Democrats launch probe into Kodak’s $765m US government loan
Washington — House Democrats have launched an investigation into Eastman Kodak’s $765m government loan and are seeking documents from a US agency involved in granting the proposed funding.
House financial services committee chair Maxine Waters is among Democrats who said they have sought all communications about the loan from the US International Development Finance Corporation (DFC). The agency handles financing provided through the Defense Production Act, which is how Kodak would secure funding to make ingredients for generic drugs.
In a letter to the DFC on Wednesday, the Democrats questioned why the agency would “support Kodak, an organisation that was on the brink of failure in 2012 and was unsuccessful in its previous foray into pharmaceutical manufacturing”.
The Kodak loan, announced July 28, has triggered no shortage of controversy. The former film company would be the first beneficiary of a Trump administration programme aimed at bolstering US drugmaking capabilities amid the coronavirus outbreak, despite its lack of a track record in pharmaceuticals.
Democratic senator Elizabeth Warren also called for the Securities and Exchange Commission (SEC) to investigate possible insider trading and disclosure violations tied to Kodak’s announcement. Volume in the company’s shares soared July 27 and the stock rose about 20%.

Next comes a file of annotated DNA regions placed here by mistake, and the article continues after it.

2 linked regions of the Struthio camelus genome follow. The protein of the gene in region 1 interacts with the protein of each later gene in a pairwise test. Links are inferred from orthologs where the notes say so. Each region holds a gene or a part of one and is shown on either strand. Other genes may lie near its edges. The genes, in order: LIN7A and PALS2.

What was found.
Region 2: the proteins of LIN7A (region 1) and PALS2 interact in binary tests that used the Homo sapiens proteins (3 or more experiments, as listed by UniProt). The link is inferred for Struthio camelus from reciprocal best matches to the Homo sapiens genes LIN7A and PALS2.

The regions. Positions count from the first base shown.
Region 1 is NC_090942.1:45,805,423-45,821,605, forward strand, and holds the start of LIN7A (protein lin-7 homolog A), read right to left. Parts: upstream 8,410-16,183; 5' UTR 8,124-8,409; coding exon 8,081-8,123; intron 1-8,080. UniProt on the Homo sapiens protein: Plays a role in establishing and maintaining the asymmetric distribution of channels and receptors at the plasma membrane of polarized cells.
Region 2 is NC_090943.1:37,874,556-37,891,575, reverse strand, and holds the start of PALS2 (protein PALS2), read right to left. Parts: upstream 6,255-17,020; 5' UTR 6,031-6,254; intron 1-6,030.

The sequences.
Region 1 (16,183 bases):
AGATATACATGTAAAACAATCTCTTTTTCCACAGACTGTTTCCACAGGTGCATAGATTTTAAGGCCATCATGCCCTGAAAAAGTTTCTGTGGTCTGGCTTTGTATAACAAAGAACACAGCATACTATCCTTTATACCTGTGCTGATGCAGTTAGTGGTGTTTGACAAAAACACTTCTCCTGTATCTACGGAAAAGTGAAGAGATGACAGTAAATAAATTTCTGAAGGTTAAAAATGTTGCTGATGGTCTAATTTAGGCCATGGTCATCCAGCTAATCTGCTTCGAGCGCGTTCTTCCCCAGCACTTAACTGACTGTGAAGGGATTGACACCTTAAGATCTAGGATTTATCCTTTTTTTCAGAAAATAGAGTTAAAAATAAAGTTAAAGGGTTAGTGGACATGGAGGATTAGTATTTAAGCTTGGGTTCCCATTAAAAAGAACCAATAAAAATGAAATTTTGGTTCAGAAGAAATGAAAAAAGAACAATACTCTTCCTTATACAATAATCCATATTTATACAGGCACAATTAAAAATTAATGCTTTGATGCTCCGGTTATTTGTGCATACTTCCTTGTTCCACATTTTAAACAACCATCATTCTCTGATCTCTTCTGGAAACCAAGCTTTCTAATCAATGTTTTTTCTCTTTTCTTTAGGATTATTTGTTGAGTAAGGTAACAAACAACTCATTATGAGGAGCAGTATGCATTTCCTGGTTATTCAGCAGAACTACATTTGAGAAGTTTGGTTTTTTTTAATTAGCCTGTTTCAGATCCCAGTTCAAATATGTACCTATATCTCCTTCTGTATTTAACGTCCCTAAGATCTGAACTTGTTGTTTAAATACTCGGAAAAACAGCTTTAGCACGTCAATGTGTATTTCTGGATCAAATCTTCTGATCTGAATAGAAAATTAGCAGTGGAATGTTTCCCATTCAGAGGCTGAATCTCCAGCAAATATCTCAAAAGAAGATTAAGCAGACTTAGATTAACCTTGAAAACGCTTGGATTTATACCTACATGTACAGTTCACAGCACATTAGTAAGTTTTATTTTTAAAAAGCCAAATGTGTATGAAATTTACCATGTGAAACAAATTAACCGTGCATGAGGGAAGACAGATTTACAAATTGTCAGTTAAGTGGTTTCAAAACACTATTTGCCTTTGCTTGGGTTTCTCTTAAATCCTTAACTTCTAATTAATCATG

In a Tuesday letter to the SEC, Warren said the rise could have been triggered by news sources in Rochester, New York — where Kodak is based — sharing information about the loan on Twitter. She questioned whether such news reports could have been prompted by a violation of what’s known as Regulation Full Disclosure, a rule that requires public companies to release material information to all investors at the same time.
The Wall Street Journal reported on Tuesday that the SEC is investigating the circumstances around Kodak’s announcement.
Kodak has said that it did not intend for news about the loan to be published ahead of the July 28 announcement and that it fully intends to co-operate with any government inquiries. The SEC declined to comment.
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